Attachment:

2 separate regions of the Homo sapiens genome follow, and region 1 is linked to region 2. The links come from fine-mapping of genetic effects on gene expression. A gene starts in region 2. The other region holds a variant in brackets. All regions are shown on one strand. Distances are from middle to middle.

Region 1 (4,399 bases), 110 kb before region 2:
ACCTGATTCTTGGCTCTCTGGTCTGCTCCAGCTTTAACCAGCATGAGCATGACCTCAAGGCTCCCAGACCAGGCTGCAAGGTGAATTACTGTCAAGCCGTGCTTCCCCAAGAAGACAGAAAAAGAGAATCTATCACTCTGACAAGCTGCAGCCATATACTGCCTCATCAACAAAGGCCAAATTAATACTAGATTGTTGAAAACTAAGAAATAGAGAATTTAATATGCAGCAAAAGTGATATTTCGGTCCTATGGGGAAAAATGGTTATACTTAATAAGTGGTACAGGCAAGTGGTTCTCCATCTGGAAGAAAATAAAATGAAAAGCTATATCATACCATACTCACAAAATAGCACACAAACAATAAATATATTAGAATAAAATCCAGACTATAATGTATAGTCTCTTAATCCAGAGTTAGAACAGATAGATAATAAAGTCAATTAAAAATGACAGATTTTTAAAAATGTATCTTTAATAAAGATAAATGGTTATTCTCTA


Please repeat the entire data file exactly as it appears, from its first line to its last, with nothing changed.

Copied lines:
2 separate regions of the Homo sapiens genome follow, and region 1 is linked to region 2. The links come from fine-mapping of genetic effects on gene expression. A gene starts in region 2. The other region holds a variant in brackets. All regions are shown on one strand. Distances are from middle to middle.

Region 1 (4,399 bases), 110 kb before region 2:
ACCTGATTCTTGGCTCTCTGGTCTGCTCCAGCTTTAACCAGCATGAGCATGACCTCAAGGCTCCCAGACCAGGCTGCAAGGTGAATTACTGTCAAGCCGTGCTTCCCCAAGAAGACAGAAAAAGAGAATCTATCACTCTGACAAGCTGCAGCCATATACTGCCTCATCAACAAAGGCCAAATTAATACTAGATTGTTGAAAACTAAGAAATAGAGAATTTAATATGCAGCAAAAGTGATATTTCGGTCCTATGGGGAAAAATGGTTATACTTAATAAGTGGTACAGGCAAGTGGTTCTCCATCTGGAAGAAAATAAAATGAAAAGCTATATCATACCATACTCACAAAATAGCACACAAACAATAAATATATTAGAATAAAATCCAGACTATAATGTATAGTCTCTTAATCCAGAGTTAGAACAGATAGATAATAAAGTCAATTAAAAATGACAGATTTTTAAAAATGTATCTTTAATAAAGATAAATGGTTATTCTCTA